“I run a quarterly business report and look at our retention rates. How many patients have put their wellness exams in the books? I run financials every month and meet with the doctors to compare results to the previous year.” Practice manager, women’s health, 6 providers

“We define success by retaining the right type of patient. There are those who come in for a quick fix — the NASCAR pit stop of medicine — and others interested in the functional side of healthcare, who are committed to their overall health. That’s who we’re going for in the long run.” Practice manager, family medicine, 2 providers

How does your practice compare?

Is your practice well-positioned to attract new patients and deliver a great digital experience? Get the answer right now with the PatientPop competitive scanner.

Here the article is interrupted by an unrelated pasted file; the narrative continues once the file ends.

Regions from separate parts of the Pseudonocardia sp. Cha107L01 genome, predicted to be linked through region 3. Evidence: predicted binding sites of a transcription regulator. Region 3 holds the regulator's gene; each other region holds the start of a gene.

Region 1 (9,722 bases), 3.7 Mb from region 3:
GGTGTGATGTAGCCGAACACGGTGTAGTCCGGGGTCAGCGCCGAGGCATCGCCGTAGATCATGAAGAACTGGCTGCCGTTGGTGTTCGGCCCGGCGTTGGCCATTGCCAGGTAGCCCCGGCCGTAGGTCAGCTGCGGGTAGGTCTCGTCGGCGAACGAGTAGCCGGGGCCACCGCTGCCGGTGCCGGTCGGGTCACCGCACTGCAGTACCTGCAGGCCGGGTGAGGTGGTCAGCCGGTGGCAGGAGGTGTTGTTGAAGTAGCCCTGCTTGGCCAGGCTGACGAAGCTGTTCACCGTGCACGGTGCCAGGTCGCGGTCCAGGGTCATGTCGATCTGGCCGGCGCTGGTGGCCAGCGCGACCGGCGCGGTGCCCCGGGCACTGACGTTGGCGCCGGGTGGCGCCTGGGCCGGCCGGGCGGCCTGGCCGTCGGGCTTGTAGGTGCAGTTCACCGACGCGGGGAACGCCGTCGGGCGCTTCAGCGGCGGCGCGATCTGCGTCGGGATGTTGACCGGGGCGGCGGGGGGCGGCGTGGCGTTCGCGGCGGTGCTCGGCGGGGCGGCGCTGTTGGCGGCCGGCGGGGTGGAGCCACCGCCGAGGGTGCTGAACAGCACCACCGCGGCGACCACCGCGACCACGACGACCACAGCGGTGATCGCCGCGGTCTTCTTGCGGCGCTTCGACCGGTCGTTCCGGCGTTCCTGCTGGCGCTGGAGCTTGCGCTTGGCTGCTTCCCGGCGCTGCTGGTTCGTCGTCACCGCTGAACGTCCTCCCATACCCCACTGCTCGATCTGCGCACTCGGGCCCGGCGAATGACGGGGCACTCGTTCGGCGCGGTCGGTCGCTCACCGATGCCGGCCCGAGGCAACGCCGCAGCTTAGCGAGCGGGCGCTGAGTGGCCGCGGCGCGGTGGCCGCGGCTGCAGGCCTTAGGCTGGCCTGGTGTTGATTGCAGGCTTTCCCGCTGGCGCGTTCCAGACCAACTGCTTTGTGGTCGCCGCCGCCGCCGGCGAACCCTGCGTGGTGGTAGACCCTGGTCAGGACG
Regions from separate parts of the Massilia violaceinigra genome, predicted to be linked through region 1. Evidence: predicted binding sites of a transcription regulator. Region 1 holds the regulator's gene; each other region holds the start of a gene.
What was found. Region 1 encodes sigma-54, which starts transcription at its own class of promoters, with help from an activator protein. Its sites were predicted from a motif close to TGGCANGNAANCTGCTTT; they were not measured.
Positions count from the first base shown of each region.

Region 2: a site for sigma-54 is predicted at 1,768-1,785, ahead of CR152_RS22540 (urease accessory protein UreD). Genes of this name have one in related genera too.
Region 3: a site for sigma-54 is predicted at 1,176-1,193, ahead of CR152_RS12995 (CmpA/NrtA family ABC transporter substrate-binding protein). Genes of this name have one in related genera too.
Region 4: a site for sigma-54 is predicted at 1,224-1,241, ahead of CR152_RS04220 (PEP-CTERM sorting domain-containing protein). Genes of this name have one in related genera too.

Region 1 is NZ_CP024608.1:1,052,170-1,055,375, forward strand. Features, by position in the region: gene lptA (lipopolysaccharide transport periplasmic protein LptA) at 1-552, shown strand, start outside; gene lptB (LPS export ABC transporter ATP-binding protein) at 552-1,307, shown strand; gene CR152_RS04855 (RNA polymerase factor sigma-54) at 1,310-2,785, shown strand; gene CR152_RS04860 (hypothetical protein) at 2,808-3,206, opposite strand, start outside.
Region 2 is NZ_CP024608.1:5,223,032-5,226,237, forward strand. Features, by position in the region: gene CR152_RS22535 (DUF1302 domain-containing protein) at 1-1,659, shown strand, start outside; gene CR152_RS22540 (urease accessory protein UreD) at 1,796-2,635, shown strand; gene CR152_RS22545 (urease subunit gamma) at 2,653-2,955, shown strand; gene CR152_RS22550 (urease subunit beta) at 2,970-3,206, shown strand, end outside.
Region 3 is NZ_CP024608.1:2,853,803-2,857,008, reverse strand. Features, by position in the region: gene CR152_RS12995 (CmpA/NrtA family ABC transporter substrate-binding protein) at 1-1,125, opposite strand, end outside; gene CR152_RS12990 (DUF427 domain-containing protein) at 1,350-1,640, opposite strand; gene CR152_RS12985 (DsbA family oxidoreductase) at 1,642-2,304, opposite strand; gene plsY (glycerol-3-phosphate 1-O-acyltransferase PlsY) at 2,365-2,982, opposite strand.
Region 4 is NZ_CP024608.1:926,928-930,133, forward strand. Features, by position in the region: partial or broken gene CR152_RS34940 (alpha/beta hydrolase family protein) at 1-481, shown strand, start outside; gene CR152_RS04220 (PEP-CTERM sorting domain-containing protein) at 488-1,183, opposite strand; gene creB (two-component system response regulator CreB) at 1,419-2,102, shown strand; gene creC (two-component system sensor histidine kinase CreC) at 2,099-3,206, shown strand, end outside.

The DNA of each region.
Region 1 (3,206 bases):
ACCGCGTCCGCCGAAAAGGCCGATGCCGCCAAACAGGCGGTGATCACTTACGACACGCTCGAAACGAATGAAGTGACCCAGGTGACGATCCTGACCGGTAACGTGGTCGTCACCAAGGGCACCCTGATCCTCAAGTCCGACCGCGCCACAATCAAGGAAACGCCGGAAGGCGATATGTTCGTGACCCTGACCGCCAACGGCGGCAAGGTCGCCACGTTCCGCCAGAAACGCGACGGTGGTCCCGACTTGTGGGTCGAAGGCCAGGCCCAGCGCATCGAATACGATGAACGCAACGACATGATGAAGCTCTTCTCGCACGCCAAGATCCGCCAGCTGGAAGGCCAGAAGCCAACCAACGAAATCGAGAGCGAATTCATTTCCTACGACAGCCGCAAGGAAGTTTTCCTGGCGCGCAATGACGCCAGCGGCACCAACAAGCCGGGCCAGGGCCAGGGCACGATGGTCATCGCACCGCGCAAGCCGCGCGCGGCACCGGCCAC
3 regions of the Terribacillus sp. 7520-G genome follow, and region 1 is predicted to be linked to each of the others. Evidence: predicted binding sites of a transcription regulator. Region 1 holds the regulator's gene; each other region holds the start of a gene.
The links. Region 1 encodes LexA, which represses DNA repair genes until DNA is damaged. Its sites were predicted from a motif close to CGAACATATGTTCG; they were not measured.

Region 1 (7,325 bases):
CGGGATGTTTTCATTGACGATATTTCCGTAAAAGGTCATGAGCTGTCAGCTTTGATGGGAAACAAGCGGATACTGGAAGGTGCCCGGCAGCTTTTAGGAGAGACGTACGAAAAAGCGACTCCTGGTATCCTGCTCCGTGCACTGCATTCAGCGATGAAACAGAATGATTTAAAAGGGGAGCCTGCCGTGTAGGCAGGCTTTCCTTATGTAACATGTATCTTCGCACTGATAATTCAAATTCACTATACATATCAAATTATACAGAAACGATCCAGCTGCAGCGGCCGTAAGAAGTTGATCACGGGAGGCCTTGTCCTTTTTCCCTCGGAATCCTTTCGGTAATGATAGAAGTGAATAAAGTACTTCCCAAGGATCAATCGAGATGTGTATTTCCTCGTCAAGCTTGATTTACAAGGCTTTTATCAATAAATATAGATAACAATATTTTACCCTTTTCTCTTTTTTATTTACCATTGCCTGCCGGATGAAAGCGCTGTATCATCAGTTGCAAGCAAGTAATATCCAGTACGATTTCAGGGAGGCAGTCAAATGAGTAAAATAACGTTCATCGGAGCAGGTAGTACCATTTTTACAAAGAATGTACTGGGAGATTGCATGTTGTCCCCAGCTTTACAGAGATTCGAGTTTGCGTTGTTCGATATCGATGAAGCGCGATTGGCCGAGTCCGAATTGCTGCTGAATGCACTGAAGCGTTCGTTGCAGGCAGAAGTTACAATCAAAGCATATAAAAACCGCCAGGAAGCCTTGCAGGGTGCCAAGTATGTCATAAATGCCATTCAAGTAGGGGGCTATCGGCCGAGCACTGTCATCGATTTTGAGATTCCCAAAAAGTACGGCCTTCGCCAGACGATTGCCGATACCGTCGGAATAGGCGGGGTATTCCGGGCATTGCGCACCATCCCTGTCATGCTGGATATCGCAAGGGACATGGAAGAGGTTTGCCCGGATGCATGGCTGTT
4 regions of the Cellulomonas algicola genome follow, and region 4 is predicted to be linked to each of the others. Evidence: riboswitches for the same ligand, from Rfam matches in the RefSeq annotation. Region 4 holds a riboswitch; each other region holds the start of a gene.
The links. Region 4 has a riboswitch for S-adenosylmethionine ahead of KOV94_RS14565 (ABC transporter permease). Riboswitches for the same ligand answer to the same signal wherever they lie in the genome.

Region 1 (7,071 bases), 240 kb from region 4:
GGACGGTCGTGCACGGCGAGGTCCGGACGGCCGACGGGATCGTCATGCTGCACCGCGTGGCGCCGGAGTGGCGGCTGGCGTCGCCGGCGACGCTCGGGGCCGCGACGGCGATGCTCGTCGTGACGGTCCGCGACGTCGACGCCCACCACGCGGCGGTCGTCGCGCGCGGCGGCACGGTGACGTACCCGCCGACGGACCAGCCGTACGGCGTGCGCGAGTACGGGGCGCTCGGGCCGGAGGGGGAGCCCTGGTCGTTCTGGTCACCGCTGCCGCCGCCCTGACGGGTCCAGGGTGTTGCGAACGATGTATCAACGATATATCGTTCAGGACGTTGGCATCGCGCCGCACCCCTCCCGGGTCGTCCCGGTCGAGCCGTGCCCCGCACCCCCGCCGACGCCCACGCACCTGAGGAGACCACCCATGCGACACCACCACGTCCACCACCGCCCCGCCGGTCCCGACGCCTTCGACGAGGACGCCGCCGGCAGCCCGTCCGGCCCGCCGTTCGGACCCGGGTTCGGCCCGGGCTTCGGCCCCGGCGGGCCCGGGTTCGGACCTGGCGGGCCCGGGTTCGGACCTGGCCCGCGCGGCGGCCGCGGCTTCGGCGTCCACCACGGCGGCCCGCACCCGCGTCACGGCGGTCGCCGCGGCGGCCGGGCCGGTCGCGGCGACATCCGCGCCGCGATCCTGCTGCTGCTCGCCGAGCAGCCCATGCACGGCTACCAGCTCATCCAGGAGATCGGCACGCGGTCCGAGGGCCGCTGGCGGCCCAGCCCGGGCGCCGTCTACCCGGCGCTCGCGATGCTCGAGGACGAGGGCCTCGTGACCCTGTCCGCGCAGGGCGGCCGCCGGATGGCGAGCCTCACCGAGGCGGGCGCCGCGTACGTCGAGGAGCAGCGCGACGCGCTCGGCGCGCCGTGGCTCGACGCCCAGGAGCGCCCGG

In just a few moments, you’ll see how you stack up against others in your local market and specialty, with metrics across four key components of practice growth:

  • Google ranking
  • Overall web presence
  • Website performance
  • Online reputation

The competitive scanner was created to bring immediate insights to private practices, as a starting point for future improvement and growth.

See your results now at compare.patientpop.com.

About PatientPop

PatientPop is the leader in practice growth with the only all-in-one solution that empowers healthcare providers to improve every digital touchpoint of the patient journey. As experts in the healthcare technology space, PatientPop makes it easy for providers to promote their practice online, attract patients, and retain them for life.

With a commitment to continuous innovation, PatientPop helps practices attract more patients, manage their online reputation, modernize the patient experience, automate their front office, and integrate with the most widely used EMRs for a holistic approach to practice growth. For more information, visit patientpop.com.

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Getting and keeping patients: Physicians share their acquisition and retention strategies